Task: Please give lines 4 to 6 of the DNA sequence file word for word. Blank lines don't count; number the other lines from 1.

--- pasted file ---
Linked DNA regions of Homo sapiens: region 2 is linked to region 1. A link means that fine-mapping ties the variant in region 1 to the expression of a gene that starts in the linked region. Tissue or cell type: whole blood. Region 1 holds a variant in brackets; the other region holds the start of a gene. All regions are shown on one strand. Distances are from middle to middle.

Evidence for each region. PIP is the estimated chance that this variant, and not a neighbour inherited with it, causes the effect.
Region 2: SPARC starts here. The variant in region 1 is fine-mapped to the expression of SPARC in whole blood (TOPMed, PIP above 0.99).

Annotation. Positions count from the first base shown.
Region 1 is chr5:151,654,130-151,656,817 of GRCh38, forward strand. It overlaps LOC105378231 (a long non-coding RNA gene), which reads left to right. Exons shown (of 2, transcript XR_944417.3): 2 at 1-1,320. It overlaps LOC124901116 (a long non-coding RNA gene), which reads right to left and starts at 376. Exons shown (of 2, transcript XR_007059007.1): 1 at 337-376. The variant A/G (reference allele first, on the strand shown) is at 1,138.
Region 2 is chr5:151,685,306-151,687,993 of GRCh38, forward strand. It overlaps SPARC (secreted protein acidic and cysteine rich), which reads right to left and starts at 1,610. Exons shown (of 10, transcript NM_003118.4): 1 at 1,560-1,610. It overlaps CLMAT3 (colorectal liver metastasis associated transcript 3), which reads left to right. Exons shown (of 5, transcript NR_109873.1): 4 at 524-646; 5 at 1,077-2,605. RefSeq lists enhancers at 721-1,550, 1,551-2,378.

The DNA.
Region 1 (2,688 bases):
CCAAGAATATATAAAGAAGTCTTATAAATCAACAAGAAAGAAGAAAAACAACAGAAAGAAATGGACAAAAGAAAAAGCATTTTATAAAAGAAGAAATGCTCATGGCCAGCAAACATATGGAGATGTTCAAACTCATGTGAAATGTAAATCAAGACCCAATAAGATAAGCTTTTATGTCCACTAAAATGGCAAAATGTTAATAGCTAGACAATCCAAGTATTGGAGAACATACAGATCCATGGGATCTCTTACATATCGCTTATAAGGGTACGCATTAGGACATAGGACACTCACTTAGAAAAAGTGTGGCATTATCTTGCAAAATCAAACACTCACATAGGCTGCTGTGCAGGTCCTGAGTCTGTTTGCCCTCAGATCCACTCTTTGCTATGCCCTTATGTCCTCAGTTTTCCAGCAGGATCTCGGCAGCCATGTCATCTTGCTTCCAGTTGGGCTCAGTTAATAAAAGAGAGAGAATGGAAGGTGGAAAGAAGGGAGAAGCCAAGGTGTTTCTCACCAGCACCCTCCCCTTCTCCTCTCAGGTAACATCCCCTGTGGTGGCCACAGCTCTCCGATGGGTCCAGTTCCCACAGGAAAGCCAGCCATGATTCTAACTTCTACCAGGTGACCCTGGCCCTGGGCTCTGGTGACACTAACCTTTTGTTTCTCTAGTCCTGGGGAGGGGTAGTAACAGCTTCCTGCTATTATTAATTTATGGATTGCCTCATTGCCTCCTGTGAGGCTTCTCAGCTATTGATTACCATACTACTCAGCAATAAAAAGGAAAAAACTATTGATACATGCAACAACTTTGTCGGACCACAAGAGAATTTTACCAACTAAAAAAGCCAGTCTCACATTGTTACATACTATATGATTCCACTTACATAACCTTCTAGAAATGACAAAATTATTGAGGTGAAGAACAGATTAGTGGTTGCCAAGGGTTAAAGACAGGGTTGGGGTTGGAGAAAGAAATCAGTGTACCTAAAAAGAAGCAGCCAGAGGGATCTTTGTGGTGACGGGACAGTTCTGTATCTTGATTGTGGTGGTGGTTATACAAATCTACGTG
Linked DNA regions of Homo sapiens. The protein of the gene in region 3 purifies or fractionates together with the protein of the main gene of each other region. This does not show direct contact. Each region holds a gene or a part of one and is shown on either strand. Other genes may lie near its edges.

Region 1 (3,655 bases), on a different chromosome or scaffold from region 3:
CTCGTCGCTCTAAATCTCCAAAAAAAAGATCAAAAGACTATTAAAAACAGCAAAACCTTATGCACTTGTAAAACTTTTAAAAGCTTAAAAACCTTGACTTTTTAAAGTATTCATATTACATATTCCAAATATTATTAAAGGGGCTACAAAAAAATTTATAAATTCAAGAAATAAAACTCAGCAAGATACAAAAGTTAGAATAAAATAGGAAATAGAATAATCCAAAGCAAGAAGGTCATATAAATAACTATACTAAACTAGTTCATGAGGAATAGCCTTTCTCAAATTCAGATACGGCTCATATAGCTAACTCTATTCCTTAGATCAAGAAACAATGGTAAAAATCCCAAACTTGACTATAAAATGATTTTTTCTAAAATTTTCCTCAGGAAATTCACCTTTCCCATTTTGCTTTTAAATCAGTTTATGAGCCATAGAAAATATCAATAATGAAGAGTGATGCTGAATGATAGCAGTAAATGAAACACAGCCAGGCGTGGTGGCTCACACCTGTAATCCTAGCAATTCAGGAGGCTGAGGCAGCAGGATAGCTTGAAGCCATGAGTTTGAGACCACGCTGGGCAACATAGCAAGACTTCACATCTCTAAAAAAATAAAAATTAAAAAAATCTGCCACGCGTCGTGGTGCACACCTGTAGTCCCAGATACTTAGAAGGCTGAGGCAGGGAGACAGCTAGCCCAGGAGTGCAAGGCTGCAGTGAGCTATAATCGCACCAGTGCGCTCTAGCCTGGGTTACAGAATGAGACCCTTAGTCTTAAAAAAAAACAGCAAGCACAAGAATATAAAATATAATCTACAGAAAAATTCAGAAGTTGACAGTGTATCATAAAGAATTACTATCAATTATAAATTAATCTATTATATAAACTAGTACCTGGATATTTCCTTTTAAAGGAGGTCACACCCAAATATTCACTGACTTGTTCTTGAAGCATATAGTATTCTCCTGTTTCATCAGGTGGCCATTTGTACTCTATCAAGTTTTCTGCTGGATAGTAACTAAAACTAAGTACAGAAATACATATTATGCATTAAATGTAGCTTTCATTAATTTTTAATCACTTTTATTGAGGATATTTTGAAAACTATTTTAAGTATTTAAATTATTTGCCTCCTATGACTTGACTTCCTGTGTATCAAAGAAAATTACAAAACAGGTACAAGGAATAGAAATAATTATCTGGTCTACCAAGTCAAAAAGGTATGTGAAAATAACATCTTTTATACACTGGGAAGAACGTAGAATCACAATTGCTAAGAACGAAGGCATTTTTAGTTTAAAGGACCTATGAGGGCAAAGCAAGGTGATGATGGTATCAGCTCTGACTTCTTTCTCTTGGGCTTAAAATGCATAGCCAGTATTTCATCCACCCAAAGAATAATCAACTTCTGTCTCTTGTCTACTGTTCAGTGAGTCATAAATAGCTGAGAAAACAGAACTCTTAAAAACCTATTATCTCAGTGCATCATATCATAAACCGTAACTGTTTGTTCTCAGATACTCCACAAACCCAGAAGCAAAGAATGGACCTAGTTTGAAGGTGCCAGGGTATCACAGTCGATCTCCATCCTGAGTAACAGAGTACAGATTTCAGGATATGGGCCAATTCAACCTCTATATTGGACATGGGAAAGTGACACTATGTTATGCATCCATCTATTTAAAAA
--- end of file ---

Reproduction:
Annotation. Positions count from the first base shown.
Region 1 is chr5:151,654,130-151,656,817 of GRCh38, forward strand. It overlaps LOC105378231 (a long non-coding RNA gene), which reads left to right. Exons shown (of 2, transcript XR_944417.3): 2 at 1-1,320. It overlaps LOC124901116 (a long non-coding RNA gene), which reads right to left and starts at 376. Exons shown (of 2, transcript XR_007059007.1): 1 at 337-376. The variant A/G (reference allele first, on the strand shown) is at 1,138.
Region 2 is chr5:151,685,306-151,687,993 of GRCh38, forward strand. It overlaps SPARC (secreted protein acidic and cysteine rich), which reads right to left and starts at 1,610. Exons shown (of 10, transcript NM_003118.4): 1 at 1,560-1,610. It overlaps CLMAT3 (colorectal liver metastasis associated transcript 3), which reads left to right. Exons shown (of 5, transcript NR_109873.1): 4 at 524-646; 5 at 1,077-2,605. RefSeq lists enhancers at 721-1,550, 1,551-2,378.